Mobile world – mobile threats

Device management in a mobile world.

Author: Eija Paajanen
Date: 19.03.2015
Read Time: 3 Minutes

Remember when the world was a whole lot less complicated? Not so long ago, online security simply meant securing your fixed Internet connection and your PC; at home or at the office, which remained two separate entities.

There is no going back to ‘the good old days’. Today, it is a whole new game with no solid line between work and leisure and with smart mobile devices even taking the place of computers. Open Wi-Fi-connections are frequently used for business as well. Have you ever thought about how secure they are? Or how to protect your data and online privacy while using them?

The amount of mobile malware is growing faster than ever. And even though app stores are implementing new security measures, malware writers are just as quickly coming up with new ideas.

Looking back at the short history of mobile malware, we have seen it become sophisticated very quickly – much more quickly than PC malware did. Mobile malware most commonly takes the form of a Trojan. A Trojan is malware that’s disguised as a normal app but actually aims to do something malicious – for example, steal your personal data to make profit with it. Currently, over 80% of mobile malware is profit-motivated. Unfortunately, it behaves so secretly that you do not necessarily notice it until it is too late. Sure, this problem is worst on the Android platform as 97% of all new mobile malware in 2013 was for Android.

Source: F-Secure Mobile Threat Report Q1/2014

But Apple users cannot just forget all about mobile threats either.

Due to the rather secure ecosystem of Apple, the amount of malware in iOS is still marginal. However, the amount of phishing sites compensates for fewer trojans. And what they are after is your passwords – which could lead to identity theft. The below figures are from last year, +844% growth from Q1 to Q2.


Source: Dazeinfo

What’s more, Apple attacks seem to be on the loose right now. Apple devices are being hacked across Australia, and the users are receiving ransom demands.

The need for device management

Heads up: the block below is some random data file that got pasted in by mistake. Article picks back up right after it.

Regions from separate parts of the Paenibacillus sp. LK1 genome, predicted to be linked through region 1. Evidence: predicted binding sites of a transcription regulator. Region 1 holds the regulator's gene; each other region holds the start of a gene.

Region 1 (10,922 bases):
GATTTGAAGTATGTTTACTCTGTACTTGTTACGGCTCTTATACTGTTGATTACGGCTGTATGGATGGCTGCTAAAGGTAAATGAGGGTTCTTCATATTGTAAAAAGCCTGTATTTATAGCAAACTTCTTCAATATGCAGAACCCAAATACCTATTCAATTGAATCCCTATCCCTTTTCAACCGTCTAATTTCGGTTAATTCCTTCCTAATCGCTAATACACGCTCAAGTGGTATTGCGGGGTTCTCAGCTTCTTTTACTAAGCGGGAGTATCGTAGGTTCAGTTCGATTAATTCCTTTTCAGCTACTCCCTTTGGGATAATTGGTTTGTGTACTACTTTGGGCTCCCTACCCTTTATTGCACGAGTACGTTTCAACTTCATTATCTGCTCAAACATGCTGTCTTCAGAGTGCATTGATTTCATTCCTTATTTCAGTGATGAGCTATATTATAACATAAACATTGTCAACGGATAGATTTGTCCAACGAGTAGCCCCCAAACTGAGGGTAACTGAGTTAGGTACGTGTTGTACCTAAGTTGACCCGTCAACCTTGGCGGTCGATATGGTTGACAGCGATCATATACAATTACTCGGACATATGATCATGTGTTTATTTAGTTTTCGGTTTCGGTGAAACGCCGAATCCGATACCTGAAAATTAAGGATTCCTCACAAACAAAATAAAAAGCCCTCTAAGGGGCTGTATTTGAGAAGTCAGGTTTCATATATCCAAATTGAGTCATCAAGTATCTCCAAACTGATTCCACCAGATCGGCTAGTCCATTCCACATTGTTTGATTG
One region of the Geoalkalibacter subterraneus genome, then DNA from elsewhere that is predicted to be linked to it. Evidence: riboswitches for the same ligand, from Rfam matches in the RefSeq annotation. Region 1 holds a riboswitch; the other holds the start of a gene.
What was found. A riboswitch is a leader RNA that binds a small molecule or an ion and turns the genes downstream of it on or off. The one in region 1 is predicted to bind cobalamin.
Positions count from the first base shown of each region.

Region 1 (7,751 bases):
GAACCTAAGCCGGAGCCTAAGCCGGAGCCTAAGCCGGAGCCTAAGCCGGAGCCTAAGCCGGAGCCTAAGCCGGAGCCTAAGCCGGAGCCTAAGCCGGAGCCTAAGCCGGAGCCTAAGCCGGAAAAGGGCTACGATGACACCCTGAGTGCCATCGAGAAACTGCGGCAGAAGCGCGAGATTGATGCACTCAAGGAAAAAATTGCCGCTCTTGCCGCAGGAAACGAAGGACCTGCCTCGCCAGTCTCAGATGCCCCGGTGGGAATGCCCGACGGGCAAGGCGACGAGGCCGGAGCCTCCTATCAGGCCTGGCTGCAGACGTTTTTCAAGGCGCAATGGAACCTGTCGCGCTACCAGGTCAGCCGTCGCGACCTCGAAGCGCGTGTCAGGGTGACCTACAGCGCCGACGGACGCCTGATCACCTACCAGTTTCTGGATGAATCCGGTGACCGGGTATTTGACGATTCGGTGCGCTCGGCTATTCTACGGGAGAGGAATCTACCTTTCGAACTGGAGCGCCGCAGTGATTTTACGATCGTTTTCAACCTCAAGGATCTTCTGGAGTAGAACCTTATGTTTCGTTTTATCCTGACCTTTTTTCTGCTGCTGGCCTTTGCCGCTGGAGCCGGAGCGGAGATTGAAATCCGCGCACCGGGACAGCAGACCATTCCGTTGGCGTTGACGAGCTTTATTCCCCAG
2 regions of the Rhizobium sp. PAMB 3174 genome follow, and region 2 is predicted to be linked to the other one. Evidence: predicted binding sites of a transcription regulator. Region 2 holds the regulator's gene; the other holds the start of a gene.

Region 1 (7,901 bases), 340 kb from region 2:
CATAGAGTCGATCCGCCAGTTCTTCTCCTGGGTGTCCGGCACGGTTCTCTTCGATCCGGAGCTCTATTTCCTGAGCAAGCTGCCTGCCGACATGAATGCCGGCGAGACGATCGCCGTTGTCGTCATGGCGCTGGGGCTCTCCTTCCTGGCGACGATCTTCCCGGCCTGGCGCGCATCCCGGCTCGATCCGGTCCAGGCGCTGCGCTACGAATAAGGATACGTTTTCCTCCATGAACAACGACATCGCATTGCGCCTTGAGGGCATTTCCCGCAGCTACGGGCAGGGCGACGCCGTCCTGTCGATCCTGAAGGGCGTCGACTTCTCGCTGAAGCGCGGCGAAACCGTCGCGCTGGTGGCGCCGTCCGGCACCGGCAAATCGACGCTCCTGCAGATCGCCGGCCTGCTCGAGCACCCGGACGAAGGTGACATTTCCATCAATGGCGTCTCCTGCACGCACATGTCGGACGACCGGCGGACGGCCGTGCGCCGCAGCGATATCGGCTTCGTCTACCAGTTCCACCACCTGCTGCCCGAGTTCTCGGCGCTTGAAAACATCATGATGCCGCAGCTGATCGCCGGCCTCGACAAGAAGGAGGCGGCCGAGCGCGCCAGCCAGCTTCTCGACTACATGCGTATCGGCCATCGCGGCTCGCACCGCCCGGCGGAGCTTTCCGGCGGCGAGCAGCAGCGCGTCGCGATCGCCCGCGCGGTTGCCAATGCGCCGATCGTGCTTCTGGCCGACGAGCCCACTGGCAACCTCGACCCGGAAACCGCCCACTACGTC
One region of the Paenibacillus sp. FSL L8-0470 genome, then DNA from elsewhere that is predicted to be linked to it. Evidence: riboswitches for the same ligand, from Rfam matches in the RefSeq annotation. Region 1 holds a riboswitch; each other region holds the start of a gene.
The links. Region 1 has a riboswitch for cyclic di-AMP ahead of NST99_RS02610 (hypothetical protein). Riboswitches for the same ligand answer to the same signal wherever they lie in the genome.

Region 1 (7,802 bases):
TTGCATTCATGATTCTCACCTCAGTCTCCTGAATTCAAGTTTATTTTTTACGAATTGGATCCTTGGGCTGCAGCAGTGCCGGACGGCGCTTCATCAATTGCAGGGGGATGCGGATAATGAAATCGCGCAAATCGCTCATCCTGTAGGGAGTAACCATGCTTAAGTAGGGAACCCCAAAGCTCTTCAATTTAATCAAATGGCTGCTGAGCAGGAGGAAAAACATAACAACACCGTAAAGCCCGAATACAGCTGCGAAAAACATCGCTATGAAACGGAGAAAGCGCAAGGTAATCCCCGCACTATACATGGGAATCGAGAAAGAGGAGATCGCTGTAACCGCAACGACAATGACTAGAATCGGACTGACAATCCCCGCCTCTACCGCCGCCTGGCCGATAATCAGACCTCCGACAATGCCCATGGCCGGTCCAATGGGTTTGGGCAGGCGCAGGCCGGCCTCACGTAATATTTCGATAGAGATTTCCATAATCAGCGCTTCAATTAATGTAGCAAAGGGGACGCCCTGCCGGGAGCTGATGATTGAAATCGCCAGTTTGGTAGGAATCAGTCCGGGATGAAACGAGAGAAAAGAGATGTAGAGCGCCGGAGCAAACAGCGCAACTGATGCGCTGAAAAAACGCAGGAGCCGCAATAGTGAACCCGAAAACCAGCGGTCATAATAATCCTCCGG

According to the Gartner’s Top 10 Tech Trends 2014, diversification of mobile devices is one of the biggest trends for 2014.

Together with consumerisation, diversification is affecting companies through Bring Your Own Device (BYOD). Even though BYOD is still seen as an approach used by medium-sized businesses to large corporates, most micro-SMBs have used BYOD for ages, for a very practical reason: they cannot afford not to.

BYOD is a very attractive approach for a company from a cost savings perspective, but introduces severe security risks. Device management brings security and manageability to mobile devices.

Device management gives the IT manager transparency to the device fleet by providing detailed information, from device-specific information to application status information. This information can be used to qualify the current mobile fleet. For example, the IT manager can see which devices have an old OS and need to be updated. This helps avoid OS-specific vulnerabilities like Android 4.1.1 with Heartbleed.

How do we address this?
The Device Management feature in F-Secure’s Protection Service for Business enhances mobile client provisioning and management, and improves mobile device fleet transparency.

Typically, device management solutions are rather expensive and therefore targeted to fairly large enterprises. Feature wise, they are usually overkill for the average SMB company and financially out of their reach. However, with F-Secure’s solution, the SMB can get a competitively priced end-to-end managed service that will allow them visibility, security and manageability for all their employee devices.



Post Comment

Fill in your details below or click an icon to log in: Logo

You are commenting using your account. Log Out /  Change )

Google+ photo

You are commenting using your Google+ account. Log Out /  Change )

Twitter picture

You are commenting using your Twitter account. Log Out /  Change )

Facebook photo

You are commenting using your Facebook account. Log Out /  Change )

Connecting to %s